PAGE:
• Marco DG

      “Why does all the EP I see look like that genital arousal paper instead of like Terence Deacon?”

      Excellent question. My guess is that your main sources are Internet blogs rather than handbooks, academic volumes, and journals such as Evolution & Human Behavior, human Nature, and Evolutionary Psychology.

      • miko

        Well, this is the “official blog of Evolutionary Psychology” and one explicitly devoted to promoting EP, so I guess I would expect to see the good stuff here, for one.

        I don’t have time to look now, but if you can offhand recommend some individual articles, I would like to have a look.

        • Robert Kurzban

          Quick clarification. This blog is formally associated with the journal Evolutionary Psychology, but I absolutely don’t claim that this blog is an “official” blog of the field as a whole. I don’t think that’s what you meant, but I just thought it would be worth clarifying.

    • Marco DG

      Here is a (very short) list of recent academic volumes on various EP topics. I recommend all of them. The authors deal extensively with issues of genetics and epigenetics, neuroscience, endocrinology, primatology and comparative research, and so on. This is the kind of literature that everyone with an interest in EP and a scientific background should become familiar with.

      – Buss & Hawley (2011). The evolution of personality and individual differences.
      – Ellis & Bjorklund (2005). Origins of the social mind.
      – Platek & Shackelford (2009). Foundations in evolutionary cognitive neuroscience.
      – Geher & Miller (2008). Mating intelligence: Sex, relationships, and the mind’s reproductive system.
      – Thornhill, R. & Gangestad, S.W. (2008). The evolutionary biology of human female sexuality.

      • miko

        OK, I promise to get a couple of those from the library at some point, though what I meant was primary literature (since I can get it online)–I will work my way through a current issue of an EP journal and see how that goes.

        • Marco DG

          If you name a topic you’re especialy interested in, I can provide links to some papers.

          Note: keep in mind that some of the best work in EP gets published in high-impact journals like BBS, Proc R Soc B, PNAS, Psych Bull, and so on. The journals I mentioned above are more specialized, and tend to publish empirical studies rather than broad theoretical papers.

    • David P.

      “Evolutionary and adaptive thinking influences how all life scientists think about problems (on some level).”

      I could not disagree more. Psychology is in desperate need of adaptive thinking. As Rob points out in his book (which is great by the way), more than 15,000 articles have been written on the topic of “self-esteem,” which sadly have not enhanced our understanding of the human mind one iota. If only these psychologists had realized that being motivated to feel good runs completely counter to adaptive thinking – because “evolution doesn’t care how happy you are” (a good line from Rob’s book) – they could have channelled all that time and money to more fruitful ends. There is way too much research in psychology that does not map onto adaptive logic and is not progressing because of it. This is sad and needs to change.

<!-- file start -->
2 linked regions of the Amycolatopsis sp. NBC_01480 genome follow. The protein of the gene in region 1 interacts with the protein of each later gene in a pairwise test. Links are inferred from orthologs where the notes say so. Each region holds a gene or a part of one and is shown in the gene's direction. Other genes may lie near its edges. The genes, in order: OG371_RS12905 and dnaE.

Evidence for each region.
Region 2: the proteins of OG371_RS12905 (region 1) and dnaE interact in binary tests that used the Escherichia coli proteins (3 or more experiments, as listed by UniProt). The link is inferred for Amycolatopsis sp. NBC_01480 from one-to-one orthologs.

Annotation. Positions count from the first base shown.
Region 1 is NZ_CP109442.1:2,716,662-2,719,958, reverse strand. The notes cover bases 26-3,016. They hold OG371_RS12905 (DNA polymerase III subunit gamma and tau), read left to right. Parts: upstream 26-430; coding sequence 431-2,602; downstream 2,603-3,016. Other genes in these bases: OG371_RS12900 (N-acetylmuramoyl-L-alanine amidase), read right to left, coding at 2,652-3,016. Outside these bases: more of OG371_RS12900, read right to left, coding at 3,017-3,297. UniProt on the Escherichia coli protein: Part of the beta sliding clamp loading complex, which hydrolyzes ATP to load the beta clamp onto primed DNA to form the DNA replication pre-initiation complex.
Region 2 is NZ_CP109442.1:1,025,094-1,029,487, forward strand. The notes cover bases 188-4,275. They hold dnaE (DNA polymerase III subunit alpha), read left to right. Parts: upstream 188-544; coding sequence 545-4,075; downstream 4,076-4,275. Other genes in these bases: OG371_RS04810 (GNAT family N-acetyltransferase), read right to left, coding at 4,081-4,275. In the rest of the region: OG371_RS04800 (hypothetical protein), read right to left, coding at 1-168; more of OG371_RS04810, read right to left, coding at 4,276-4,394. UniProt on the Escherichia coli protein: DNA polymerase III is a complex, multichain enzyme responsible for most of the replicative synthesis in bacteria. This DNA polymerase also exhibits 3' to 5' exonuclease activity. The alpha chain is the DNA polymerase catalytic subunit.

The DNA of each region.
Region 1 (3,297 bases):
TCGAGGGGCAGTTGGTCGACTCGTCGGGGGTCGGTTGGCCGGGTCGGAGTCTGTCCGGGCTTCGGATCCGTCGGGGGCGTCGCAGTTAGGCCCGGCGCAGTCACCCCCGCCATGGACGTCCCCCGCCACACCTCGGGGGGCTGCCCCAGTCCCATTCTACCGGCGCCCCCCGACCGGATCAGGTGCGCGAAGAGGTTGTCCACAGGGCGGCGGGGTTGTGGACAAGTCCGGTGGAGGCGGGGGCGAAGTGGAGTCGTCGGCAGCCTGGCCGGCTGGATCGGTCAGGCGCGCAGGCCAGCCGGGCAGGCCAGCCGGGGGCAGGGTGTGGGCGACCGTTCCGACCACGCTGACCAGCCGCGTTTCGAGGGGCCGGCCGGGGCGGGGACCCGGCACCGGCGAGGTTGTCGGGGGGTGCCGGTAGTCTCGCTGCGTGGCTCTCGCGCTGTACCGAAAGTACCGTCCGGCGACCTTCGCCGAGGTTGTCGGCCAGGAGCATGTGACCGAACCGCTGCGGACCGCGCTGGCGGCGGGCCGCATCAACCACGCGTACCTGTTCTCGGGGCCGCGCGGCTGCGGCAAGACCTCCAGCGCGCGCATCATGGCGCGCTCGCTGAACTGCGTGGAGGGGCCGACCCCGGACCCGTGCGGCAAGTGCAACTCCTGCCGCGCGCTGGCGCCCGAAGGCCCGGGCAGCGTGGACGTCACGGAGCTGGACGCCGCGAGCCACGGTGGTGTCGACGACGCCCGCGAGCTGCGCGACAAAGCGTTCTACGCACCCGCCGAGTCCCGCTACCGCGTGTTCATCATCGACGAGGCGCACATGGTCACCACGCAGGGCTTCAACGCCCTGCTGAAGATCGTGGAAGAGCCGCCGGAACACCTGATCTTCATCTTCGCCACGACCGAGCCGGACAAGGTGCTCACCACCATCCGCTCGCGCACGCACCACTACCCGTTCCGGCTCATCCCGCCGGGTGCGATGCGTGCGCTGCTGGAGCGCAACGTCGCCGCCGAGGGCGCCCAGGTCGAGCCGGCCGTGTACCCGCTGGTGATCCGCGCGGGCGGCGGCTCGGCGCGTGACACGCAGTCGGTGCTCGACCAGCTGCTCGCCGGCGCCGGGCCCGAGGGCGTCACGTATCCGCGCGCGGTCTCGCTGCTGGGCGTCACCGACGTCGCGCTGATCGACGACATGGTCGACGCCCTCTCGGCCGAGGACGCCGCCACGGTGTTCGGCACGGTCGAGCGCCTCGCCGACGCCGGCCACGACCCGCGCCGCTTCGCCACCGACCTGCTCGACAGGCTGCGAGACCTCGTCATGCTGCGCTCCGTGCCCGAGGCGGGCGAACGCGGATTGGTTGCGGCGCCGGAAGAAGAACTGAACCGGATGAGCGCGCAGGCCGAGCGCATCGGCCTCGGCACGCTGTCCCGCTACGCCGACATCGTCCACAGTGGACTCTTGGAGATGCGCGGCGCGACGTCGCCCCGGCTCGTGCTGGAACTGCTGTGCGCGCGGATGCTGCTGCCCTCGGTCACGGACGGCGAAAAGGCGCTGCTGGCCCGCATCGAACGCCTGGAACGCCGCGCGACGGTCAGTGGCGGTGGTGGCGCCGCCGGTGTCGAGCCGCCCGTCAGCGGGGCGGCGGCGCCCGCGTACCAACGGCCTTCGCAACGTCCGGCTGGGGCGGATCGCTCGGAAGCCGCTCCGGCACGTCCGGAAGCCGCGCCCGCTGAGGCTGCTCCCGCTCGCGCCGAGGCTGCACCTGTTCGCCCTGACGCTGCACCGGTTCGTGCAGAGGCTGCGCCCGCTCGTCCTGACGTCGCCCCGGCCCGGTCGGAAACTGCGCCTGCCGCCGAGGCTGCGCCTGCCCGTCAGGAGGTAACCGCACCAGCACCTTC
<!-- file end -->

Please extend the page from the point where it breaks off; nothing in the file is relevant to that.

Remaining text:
Agreed, though, that evolutionary psychologists ought to engage more with genetics, biology, and neuroscience. But I think this is mostly a problem that is due to the small number of evolutionary psychologists, the limited opportunity they have to study these fields as part of their training, and the taboo that is placed on the discipline in general. If there were more people in EP, more interdisciplinary ties, more required biology courses in curricula, and less disdain of EP such that collaboration with biologists (like Jerry Coyne) could be possible, this problem would not exist. The way I see it, the problem is not EP itself, but rather EP’s nascent and oppressed status.

      And actually, Steven Pinker used genetics to bolster his case that language is an adaptation, which I found to be utterly convincing:


      • miko

        Thanks, that’s an interesting perspective. I think I have misunderstood the field of psychology to some extent. My dad was one of the earlier generations of people trained as psychologists who decided that if you wanted to understand the mind you have to look at the brain, as opposed to drawing flowcharts of hypothetical functional entities. I thought that revolution was over… So, yeah, partly psychology uncomfortably straddles social sciences and biology.

        I hate to keep bringing up Terence Deacon, but his ideas on language evolution are several levels of explanatory richness and scientific rigor (neuro- and evo-) beyond anything I have ever seen Pinker write or say… The Symbolic Species to me renders The Language Instinct pretty much completely dispensable.

  • miko


    Well, I’ve only superficially looked at Williams, but even the summaries of the first two chapters in his table of contents seem to counter to your comment.

    1. Function (fitness benefit to the organism) is insufficient evidence for adaptation.
    2. Natural selection, the only mechanism for producing adaptation, requires particular conditions to be operate (i.e. there must be an appropriate selective environment, the trait must have certain structural features)

    Whether he thought it was useful to use adaptive storytelling in understanding biological systems is not the same as saying the ease of coming up with an adaptive story makes a particularly evolutionary claims more likely to be true. I think Dennett summarizes this spectrum pretty well, and points out the pitfalls of “greedy” adaptationism.